In suggesting personal accounts to follow, let me start with three past Moderators of the General Assembly. The first is the Very Reverend Lorna Hood who is always an interesting read at @revlornascot and has been very active the past few years with projects related to Srebrenica justice and remembrance and this past year has served on the Commission on Parliamentary Reform (@ParlyReform). The second is the Very Reverend Albert Bogle at @italker who has been getting some recent traction with the Sanctuary First ministry (@sanctuaryfirst) and whose charge is now related to online church. Finally, the Very Reverend Angus Morrison (@angusmorrison6) is an interesting and entertaining read and frequently tweets in Gaelic.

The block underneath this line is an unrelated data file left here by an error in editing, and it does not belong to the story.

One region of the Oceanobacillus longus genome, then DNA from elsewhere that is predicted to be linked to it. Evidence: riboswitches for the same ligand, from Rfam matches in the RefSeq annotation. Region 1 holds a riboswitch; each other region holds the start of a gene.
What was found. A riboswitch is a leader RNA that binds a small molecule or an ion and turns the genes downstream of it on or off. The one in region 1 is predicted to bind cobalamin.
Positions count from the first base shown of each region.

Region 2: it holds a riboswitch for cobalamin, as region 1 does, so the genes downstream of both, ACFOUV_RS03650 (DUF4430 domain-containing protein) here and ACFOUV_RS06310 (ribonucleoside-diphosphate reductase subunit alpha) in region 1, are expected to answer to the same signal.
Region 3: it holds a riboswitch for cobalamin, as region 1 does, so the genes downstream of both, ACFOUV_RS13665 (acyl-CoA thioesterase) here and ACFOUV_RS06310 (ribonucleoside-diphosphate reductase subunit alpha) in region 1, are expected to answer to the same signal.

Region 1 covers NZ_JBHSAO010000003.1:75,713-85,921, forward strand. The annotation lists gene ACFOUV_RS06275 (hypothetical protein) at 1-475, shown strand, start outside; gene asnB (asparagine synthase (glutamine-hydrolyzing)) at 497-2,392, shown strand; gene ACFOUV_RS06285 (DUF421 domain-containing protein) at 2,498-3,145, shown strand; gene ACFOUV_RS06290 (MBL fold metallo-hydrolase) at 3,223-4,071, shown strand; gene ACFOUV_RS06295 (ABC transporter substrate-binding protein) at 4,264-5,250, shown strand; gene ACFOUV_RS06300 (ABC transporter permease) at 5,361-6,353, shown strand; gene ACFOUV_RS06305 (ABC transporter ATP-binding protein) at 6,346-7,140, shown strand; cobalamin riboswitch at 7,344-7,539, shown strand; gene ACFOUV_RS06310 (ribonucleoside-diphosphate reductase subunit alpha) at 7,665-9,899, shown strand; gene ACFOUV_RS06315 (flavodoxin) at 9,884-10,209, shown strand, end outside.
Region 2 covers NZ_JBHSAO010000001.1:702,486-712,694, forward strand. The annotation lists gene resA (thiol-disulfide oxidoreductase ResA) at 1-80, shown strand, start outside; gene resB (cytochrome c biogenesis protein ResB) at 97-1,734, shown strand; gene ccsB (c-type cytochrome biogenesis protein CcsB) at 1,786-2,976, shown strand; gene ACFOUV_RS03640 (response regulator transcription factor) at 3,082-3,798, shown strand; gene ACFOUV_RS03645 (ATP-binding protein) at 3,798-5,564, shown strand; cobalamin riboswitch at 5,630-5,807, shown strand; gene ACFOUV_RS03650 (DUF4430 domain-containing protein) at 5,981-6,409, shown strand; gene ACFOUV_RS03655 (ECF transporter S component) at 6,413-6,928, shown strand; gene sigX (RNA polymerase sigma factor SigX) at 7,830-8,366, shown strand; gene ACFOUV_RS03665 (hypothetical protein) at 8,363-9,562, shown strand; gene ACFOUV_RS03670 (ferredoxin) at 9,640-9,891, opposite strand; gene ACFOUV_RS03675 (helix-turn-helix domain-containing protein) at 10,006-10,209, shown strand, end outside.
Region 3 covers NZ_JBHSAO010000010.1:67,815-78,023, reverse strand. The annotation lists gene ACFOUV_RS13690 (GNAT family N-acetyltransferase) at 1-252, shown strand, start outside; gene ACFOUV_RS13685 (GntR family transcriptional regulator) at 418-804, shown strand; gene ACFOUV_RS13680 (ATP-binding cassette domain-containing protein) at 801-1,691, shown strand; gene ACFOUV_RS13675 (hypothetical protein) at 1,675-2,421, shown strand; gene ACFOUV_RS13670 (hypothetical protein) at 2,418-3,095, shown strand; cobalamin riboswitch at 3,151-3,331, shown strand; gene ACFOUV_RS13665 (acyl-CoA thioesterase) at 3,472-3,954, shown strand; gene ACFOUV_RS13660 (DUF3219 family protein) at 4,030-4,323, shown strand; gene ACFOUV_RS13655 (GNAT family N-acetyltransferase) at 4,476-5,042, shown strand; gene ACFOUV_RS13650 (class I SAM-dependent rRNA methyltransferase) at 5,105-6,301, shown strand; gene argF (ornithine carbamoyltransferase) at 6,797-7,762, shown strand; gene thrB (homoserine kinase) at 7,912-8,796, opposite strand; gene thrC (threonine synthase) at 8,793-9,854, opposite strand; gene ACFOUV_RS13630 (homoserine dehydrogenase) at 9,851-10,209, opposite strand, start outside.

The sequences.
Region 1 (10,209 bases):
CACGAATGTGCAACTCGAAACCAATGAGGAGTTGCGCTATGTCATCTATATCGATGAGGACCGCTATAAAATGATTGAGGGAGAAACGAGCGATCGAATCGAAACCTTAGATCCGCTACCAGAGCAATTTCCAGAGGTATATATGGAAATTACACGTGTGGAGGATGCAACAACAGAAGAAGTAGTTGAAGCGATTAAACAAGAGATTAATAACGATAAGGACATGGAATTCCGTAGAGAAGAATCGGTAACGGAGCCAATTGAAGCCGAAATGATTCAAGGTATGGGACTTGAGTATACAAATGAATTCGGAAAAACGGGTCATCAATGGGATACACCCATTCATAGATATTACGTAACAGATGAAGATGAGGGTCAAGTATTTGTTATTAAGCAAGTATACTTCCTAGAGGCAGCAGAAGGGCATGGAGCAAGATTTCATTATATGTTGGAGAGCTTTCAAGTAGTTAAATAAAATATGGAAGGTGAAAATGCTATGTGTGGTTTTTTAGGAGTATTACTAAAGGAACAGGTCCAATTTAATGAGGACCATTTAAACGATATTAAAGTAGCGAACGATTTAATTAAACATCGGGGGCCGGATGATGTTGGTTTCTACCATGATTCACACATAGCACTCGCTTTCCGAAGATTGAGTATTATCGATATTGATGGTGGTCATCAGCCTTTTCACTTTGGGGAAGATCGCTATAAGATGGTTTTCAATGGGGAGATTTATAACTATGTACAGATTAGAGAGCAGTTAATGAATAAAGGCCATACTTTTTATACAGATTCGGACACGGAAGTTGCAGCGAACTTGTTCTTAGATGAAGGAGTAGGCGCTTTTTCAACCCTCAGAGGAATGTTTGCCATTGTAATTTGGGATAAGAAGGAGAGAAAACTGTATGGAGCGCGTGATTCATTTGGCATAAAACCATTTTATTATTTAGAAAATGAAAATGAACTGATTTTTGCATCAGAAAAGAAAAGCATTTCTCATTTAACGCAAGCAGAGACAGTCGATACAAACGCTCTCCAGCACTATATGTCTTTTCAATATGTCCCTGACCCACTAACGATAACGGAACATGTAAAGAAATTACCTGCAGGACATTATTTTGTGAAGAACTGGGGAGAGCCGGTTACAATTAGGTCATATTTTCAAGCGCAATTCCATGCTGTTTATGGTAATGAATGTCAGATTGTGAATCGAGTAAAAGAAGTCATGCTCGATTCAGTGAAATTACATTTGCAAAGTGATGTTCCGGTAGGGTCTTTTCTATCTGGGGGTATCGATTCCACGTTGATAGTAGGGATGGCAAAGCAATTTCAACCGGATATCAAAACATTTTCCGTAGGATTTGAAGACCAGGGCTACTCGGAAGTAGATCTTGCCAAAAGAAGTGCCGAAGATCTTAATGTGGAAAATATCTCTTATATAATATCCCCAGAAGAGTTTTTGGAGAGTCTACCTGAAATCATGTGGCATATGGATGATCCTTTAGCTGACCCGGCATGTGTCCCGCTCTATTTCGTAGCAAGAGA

In suggesting other personal accounts let me begin with the Rev. Peter Nimmo of Inverness who is a member of the Church and Society Council (@ChurchSociety01) and always a good source of information at @peternimmo1. Others I regularly follow from the Kirk include Darren Philip (@darphilip), Alistair May (@AlistairMay), and Andrew Harris (@aharris2729) . Another who will probably weigh in, whether or not he is in Edinburgh, is Glasgow theologian Douglas Gay (@DougGay). Earlier this spring, in his three-part Chalmers Lectures, he presented some interesting ideas regarding the future of the church and how it might consider restructuring. I will update with more as the Assembly gets under way. (Well worth watching, by the way.)